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Avoiding Skunk Encounters During Their Mating Season

There’s nothing quite as repulsive and stubborn as a skunks stink. Very few stenches can live up to the smelly repercussions of a skunk encounter. There are some steps that you can take to ensure that skunk encounter does not become unpleasant. Skunk encounters have caused many to contact animal removal services in Canada. If you can do anything to prevent skunk encounters you’d jump on it right? Well, this blog is dedicated to just that.

Skunk Behaviour-The Basics

Skunks are usually inactive in the winter as they avoid the cold by settling into warm and cozy dens, usually tunneled into the ground.  Sometimes these dens have multiple (two to eight)skunks living in them. Nursing skunks have been known to share dens.

Midway through the winter though, the merge from their slumber and rest to seek food and prepare for mating. You can, therefore, expect to see skunks up and about from around February each year.  This is also when mating takes place, which results in litters of kittens being born 60-75 days later.

The Infamous Skunk Spray

Skunks are likely to spray when they are startled or feel threatened. Mother skunks are very fierce protectors of their kittens and will spray perceived threats to protect them.  When mating is not on their agenda, female skunks use their spray against approaching male skunks. When launched, the skunk spray typically shoots on in an arch towards the target and can reach a distance of up to 15 feet.

Keeping  Skunks Away

Ideally, you should take a two-part approach to avoid skunk encounters. The first is to keep away from skunks and to discourage them from entering your space. The second is to fortify your space against skunk entry.  Have trained expert wildlife technicians check the areas around your shed and deck to ensure that skunks have not burrowed beneath the structure and that they have not made their way in through cracks and holes. Where potential entry points exist, they should be sealed off to prevent skunks from getting in.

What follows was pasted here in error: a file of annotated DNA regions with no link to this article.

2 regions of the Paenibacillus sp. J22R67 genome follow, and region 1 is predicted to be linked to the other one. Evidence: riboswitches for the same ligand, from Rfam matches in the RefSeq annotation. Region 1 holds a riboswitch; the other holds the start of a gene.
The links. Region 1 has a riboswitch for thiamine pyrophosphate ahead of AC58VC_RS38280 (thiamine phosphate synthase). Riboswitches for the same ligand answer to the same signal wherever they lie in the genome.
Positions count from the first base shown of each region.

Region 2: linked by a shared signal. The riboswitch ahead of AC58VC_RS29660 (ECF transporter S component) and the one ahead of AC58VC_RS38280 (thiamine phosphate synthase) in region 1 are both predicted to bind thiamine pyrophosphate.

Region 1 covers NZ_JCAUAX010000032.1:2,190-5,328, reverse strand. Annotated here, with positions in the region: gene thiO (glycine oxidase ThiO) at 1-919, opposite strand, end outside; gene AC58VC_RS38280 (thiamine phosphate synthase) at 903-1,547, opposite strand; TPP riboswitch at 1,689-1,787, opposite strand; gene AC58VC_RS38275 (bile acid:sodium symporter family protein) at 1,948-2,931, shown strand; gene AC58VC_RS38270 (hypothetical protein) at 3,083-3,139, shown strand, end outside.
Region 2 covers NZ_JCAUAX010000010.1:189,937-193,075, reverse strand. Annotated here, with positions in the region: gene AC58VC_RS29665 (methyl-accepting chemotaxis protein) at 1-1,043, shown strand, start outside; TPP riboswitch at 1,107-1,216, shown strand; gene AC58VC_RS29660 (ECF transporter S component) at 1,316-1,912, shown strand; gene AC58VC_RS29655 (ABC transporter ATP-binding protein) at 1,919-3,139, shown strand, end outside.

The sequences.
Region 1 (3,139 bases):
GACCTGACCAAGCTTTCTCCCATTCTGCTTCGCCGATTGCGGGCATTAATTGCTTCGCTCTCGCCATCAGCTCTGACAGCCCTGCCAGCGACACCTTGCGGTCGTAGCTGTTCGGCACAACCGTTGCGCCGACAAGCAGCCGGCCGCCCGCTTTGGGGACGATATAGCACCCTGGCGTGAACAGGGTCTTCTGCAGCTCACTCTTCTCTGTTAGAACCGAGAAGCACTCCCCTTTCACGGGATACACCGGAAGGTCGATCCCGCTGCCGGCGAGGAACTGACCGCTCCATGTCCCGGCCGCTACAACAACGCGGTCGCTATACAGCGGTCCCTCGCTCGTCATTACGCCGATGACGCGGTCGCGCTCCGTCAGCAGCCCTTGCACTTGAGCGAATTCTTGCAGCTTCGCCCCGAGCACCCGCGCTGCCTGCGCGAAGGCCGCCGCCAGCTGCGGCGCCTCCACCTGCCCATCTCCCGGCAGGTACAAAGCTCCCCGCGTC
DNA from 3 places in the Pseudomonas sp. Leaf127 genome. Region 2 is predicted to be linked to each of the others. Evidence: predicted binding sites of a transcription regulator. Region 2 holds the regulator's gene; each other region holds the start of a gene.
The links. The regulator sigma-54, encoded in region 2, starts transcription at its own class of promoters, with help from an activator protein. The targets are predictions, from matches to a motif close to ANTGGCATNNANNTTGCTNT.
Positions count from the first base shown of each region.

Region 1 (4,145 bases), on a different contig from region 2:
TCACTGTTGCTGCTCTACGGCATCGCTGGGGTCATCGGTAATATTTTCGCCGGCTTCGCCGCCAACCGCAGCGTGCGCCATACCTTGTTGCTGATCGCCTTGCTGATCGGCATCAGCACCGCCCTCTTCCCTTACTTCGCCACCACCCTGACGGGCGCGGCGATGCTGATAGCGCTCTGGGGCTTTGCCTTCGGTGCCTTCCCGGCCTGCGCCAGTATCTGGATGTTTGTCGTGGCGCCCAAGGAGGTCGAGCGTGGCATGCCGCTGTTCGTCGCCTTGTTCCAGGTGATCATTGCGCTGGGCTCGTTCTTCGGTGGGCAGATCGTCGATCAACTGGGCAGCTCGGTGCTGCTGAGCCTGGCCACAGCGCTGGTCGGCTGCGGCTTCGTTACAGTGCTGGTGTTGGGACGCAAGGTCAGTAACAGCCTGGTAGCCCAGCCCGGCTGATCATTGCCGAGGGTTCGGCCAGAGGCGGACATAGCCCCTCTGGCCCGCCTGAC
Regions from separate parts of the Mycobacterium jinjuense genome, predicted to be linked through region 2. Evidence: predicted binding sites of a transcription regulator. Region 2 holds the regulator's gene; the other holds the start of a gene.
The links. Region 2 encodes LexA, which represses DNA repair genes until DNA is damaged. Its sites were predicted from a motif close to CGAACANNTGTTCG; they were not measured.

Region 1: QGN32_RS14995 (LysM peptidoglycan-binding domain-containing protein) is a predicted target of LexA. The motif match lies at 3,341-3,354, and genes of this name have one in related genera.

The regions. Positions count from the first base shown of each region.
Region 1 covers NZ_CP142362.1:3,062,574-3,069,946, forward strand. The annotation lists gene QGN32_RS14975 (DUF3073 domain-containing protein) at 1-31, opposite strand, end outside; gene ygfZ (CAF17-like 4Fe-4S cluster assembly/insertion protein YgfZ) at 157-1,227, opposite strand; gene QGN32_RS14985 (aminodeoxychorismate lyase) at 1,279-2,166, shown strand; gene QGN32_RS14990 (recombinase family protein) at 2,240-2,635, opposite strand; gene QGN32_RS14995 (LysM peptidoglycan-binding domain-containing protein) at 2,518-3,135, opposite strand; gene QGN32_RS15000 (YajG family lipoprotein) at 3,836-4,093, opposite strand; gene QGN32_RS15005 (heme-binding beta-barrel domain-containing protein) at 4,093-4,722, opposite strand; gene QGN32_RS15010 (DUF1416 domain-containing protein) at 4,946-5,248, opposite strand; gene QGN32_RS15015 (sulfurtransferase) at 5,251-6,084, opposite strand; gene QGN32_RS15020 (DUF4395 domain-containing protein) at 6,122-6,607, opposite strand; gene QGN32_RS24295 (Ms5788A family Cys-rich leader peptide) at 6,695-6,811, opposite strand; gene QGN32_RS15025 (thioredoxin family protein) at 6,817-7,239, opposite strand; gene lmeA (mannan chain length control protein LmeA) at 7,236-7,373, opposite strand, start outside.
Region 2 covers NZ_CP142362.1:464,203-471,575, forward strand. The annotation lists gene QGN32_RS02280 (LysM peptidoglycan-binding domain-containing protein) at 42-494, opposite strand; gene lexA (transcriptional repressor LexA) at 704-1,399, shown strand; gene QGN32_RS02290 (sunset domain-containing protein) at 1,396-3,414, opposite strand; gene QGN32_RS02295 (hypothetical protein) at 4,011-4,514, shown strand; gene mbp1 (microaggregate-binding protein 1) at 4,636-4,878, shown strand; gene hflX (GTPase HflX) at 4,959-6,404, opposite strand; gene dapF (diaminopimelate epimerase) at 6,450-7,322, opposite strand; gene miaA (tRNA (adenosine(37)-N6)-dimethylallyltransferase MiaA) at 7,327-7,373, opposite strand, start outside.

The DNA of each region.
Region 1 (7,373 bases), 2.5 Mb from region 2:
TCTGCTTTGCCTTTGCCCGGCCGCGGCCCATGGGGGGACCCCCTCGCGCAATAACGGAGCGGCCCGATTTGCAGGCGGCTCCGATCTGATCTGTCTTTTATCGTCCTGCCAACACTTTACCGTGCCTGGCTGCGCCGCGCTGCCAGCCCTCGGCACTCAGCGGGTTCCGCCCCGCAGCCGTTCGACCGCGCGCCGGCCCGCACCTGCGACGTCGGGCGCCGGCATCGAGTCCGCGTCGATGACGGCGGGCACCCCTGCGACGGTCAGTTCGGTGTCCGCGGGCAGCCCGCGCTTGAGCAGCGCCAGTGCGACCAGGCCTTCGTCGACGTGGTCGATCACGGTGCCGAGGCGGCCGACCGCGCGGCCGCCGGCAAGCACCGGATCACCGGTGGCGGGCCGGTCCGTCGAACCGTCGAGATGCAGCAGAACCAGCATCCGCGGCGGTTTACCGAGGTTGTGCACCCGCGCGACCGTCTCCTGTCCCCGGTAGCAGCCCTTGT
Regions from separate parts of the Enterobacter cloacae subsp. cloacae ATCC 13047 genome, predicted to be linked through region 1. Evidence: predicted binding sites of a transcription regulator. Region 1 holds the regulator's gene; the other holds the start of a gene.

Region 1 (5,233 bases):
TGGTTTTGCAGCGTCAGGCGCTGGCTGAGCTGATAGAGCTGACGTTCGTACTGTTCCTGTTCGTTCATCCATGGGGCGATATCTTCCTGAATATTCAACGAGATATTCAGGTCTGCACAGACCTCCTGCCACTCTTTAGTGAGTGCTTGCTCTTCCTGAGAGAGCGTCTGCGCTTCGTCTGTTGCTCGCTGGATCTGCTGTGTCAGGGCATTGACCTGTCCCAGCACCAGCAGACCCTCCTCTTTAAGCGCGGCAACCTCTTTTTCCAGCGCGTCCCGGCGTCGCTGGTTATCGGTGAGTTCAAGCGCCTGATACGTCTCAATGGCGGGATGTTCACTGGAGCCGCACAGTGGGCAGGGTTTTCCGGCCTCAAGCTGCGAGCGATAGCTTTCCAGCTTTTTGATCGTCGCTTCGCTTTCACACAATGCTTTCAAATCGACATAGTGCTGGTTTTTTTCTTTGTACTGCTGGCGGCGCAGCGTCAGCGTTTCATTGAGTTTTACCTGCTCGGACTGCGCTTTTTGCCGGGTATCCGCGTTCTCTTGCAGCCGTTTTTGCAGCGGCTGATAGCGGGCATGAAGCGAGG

Are you Inadvertently Feeding Skunks?

Skunks are omnivores as they consume both meat and plant-based foods. This means that pretty much everything you have lying about is likely to attract them. A skunk’s preferred diet consists of fruits, nuts, and seeds on the vegetarian side and mice, shrew and carrion on the carnivorous side. If you have these things lying around in your garbage bin, they will attract skunks. Skunks are unlikely to frequent spaces that don’t offer them food, so keep them away by removing this attraction.

Skunk Barriers

Barrier technology helps to keep skunks away from your property.  Deck and shed barriers are very useful for this purpose. To effectively exclude skunks, barrier technology should be installed and maintained by experts like Skedaddle.

Avoiding the Infamous Spray in a Skunk Encounter

If all else fails and you come face to face with a skunk do not panic, stay calm. You have to make every effort to avoid startling the animals as it is when startled that they tend to spray.  You can use the behaviour of the skunk to predict when the animal will resort to spraying and in so doing, avoid getting the smelly liquid on your person. The skunk’s first action will be to face the threat and stomp its front feet.  Other actions include scampering away, hissing and raising its tail. If those fail, the animal will turn and spray, usually as a last resort. If you can retreat quickly and quietly before the foot stomping phase that would be great but the foot stomping should serve as a warning that the spray is next.To prevent skunk encounters altogether you should get experts such as Skedaddle to skunk-proof your property and provide animal removal services to get rid of skunks on your property.

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About the author:Marcus is the owner and operator of Skedaddle Humane Wildlife Control – Milwaukee. Born and raised in Milwaukee, Marcus combines the academic training (M.S. Wildlife Biology, UW Madison) with the field training and skills to be successful in resolving wildlife conflict for home and business owners.

Connect with the author via: LinkedIn

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